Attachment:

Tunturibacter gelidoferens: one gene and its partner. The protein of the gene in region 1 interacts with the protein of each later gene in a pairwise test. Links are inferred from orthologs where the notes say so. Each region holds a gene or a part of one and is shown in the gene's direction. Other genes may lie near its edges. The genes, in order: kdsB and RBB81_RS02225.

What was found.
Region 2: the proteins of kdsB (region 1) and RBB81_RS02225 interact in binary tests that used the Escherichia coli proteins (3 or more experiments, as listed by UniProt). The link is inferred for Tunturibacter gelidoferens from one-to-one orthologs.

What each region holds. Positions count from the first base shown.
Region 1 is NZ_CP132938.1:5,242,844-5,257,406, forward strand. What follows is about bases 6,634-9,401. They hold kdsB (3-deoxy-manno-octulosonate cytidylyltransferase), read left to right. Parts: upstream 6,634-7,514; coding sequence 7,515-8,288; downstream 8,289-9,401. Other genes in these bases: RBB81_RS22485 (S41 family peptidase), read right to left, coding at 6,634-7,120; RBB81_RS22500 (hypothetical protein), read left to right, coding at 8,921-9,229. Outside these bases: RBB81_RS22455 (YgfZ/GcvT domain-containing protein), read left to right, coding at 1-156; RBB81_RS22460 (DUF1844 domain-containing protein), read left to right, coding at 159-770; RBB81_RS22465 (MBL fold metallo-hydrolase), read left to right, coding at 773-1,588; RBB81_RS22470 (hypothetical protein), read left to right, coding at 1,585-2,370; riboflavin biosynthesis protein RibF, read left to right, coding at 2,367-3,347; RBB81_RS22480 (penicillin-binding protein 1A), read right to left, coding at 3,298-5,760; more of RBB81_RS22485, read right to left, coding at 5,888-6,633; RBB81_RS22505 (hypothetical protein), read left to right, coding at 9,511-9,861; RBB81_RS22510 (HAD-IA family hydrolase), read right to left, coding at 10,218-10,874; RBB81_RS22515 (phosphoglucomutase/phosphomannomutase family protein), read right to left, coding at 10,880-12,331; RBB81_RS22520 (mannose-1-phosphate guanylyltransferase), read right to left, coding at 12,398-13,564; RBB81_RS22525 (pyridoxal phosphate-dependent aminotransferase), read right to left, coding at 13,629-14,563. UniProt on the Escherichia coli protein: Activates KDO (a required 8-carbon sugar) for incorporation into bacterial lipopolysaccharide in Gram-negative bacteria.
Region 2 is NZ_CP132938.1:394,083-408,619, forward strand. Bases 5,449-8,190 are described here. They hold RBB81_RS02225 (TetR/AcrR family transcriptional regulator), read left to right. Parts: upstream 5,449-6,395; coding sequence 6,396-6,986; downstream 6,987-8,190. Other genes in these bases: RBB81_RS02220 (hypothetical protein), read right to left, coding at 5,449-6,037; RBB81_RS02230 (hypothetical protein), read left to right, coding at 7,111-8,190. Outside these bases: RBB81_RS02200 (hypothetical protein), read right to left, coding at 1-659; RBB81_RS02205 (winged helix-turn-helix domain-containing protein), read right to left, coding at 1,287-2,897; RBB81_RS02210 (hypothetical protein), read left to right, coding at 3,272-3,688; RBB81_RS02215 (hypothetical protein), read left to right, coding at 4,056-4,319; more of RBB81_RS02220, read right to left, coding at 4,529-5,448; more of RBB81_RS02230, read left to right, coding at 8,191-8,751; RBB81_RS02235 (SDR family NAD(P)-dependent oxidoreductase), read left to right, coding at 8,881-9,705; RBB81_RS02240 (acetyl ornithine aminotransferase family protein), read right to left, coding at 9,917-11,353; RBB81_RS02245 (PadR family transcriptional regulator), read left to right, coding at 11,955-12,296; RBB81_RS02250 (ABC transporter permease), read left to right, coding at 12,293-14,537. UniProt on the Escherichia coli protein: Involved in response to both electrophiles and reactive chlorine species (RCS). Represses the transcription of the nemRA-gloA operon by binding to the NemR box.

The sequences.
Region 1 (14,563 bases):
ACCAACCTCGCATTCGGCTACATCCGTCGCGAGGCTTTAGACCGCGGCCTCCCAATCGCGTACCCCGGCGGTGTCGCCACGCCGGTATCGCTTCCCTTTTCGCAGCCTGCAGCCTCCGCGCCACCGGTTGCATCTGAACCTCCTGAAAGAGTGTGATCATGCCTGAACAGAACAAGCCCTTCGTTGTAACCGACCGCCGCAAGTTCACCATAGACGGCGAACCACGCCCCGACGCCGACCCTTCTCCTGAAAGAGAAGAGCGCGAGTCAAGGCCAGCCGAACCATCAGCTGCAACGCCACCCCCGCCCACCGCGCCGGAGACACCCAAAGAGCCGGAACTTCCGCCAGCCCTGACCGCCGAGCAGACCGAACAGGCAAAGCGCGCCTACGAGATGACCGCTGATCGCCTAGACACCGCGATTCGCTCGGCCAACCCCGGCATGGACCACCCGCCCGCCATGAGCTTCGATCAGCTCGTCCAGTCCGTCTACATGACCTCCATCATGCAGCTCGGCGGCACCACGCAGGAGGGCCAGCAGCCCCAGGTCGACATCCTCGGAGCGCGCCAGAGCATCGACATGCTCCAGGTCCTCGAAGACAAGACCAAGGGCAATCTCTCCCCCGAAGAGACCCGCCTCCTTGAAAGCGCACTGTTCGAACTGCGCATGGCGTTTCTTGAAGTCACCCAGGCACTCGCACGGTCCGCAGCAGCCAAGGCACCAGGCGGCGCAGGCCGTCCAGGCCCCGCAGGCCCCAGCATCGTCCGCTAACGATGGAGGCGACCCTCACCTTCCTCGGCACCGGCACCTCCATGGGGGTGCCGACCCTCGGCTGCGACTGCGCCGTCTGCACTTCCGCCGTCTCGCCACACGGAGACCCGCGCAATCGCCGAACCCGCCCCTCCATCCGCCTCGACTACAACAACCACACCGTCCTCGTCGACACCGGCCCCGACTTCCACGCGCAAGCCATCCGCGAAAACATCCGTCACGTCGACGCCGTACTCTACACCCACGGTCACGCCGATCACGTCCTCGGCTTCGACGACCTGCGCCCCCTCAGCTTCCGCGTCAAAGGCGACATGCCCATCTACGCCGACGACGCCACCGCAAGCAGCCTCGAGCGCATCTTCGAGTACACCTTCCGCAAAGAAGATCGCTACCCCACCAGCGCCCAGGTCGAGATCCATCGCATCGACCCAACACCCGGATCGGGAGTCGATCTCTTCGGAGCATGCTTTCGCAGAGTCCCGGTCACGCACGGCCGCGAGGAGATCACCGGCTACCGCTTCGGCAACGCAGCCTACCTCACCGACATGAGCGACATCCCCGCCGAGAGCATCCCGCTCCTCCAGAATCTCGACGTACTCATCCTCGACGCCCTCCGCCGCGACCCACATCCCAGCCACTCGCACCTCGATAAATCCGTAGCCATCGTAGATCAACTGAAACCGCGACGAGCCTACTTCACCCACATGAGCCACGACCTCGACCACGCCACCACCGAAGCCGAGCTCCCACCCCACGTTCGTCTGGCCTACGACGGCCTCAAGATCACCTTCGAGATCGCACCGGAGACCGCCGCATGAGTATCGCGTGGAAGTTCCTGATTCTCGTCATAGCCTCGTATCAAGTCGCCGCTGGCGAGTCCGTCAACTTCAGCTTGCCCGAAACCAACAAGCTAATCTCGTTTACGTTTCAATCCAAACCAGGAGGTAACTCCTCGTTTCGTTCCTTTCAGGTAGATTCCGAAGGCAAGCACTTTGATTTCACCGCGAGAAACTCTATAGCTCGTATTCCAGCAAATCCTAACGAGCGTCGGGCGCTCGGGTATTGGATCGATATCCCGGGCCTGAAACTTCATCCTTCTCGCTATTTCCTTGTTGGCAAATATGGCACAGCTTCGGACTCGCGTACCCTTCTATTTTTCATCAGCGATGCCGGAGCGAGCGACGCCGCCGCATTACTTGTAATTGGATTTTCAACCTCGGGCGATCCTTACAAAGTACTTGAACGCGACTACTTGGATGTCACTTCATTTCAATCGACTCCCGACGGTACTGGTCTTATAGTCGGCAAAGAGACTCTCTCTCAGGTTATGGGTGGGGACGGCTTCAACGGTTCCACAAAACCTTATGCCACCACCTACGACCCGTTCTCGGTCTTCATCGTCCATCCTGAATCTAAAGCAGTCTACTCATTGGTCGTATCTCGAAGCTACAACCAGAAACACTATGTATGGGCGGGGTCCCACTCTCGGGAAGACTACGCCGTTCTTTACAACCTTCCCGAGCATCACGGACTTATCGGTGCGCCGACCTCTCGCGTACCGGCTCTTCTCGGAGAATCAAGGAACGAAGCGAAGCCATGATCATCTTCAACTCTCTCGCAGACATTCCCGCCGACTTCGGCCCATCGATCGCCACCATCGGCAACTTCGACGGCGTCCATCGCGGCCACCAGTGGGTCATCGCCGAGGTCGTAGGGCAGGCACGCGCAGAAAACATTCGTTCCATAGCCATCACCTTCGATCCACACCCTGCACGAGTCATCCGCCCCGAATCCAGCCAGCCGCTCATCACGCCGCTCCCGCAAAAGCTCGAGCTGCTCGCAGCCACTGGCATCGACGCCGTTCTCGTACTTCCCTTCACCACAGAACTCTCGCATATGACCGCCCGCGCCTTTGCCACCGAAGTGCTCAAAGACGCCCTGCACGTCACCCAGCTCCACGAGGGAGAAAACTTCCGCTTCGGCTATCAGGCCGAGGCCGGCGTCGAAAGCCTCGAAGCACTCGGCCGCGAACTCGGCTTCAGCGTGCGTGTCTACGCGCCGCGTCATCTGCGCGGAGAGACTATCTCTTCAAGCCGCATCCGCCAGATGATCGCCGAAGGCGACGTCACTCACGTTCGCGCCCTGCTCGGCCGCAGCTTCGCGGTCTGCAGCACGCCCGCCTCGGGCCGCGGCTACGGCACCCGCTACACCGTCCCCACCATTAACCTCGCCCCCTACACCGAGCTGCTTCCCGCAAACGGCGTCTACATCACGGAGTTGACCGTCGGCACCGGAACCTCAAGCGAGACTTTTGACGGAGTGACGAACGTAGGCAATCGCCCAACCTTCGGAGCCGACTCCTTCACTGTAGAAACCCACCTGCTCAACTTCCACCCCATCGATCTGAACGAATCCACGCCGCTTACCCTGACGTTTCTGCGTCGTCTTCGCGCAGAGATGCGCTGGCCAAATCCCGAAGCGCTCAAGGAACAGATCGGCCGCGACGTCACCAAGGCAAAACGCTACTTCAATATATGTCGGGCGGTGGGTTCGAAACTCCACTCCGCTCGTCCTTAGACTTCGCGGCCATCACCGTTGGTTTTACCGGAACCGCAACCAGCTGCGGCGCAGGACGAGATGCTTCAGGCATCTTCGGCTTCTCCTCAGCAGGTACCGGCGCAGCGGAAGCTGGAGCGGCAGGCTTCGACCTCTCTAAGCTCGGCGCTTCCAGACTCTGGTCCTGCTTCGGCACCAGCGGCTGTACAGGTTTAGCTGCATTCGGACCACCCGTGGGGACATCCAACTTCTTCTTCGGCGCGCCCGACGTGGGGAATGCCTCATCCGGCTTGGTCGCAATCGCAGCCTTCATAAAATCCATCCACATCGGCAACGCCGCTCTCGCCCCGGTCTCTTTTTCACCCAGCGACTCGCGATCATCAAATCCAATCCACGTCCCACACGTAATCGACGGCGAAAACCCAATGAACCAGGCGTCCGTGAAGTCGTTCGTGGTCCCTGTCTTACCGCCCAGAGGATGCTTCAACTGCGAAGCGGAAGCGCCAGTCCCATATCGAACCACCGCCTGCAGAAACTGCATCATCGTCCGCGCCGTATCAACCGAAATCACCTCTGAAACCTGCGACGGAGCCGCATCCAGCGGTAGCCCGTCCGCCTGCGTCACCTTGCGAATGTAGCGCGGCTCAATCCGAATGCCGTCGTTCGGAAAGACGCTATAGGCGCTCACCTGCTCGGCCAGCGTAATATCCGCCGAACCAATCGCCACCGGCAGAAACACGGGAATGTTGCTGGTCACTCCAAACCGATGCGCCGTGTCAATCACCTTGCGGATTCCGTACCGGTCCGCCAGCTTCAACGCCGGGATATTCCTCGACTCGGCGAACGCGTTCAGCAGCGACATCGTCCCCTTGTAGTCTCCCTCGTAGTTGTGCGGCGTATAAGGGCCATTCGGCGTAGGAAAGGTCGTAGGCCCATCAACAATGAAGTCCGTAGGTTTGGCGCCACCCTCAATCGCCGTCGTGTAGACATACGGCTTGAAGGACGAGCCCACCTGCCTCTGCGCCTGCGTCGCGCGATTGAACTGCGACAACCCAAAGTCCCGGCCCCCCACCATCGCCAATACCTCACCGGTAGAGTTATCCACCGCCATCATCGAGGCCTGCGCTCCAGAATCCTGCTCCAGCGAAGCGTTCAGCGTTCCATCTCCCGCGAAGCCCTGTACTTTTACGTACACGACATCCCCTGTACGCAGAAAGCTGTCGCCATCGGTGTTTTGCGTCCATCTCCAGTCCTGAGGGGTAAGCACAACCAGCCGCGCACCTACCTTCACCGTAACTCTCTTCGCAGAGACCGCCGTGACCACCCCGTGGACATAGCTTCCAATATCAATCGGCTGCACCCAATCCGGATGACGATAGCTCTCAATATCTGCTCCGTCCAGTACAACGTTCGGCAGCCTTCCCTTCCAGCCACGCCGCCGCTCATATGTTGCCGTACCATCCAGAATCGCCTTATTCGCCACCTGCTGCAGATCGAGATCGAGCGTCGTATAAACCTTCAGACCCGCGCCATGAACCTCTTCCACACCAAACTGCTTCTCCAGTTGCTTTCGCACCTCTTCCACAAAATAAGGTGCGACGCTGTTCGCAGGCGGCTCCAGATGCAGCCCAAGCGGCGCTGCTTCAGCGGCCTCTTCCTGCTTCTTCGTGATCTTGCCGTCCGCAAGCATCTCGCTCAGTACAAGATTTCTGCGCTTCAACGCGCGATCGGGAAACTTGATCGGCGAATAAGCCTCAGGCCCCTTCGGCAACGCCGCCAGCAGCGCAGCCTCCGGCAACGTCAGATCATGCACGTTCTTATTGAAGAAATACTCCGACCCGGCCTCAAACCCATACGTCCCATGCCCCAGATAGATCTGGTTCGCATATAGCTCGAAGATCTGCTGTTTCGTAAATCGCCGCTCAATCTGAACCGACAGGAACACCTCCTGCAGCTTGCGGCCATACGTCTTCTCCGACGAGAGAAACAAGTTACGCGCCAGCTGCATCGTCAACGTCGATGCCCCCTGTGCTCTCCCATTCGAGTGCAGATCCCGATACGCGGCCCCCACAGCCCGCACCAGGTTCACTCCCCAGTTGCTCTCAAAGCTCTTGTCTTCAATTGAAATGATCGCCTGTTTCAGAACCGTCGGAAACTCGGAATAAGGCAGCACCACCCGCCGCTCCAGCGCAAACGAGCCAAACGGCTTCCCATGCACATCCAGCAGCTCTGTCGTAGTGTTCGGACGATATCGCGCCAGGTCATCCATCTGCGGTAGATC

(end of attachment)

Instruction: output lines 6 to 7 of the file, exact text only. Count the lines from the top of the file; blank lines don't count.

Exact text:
Region 2 is NZ_CP132938.1:394,083-408,619, forward strand. Bases 5,449-8,190 are described here. They hold RBB81_RS02225 (TetR/AcrR family transcriptional regulator), read left to right. Parts: upstream 5,449-6,395; coding sequence 6,396-6,986; downstream 6,987-8,190. Other genes in these bases: RBB81_RS02220 (hypothetical protein), read right to left, coding at 5,449-6,037; RBB81_RS02230 (hypothetical protein), read left to right, coding at 7,111-8,190. Outside these bases: RBB81_RS02200 (hypothetical protein), read right to left, coding at 1-659; RBB81_RS02205 (winged helix-turn-helix domain-containing protein), read right to left, coding at 1,287-2,897; RBB81_RS02210 (hypothetical protein), read left to right, coding at 3,272-3,688; RBB81_RS02215 (hypothetical protein), read left to right, coding at 4,056-4,319; more of RBB81_RS02220, read right to left, coding at 4,529-5,448; more of RBB81_RS02230, read left to right, coding at 8,191-8,751; RBB81_RS02235 (SDR family NAD(P)-dependent oxidoreductase), read left to right, coding at 8,881-9,705; RBB81_RS02240 (acetyl ornithine aminotransferase family protein), read right to left, coding at 9,917-11,353; RBB81_RS02245 (PadR family transcriptional regulator), read left to right, coding at 11,955-12,296; RBB81_RS02250 (ABC transporter permease), read left to right, coding at 12,293-14,537. UniProt on the Escherichia coli protein: Involved in response to both electrophiles and reactive chlorine species (RCS). Represses the transcription of the nemRA-gloA operon by binding to the NemR box.

The sequences.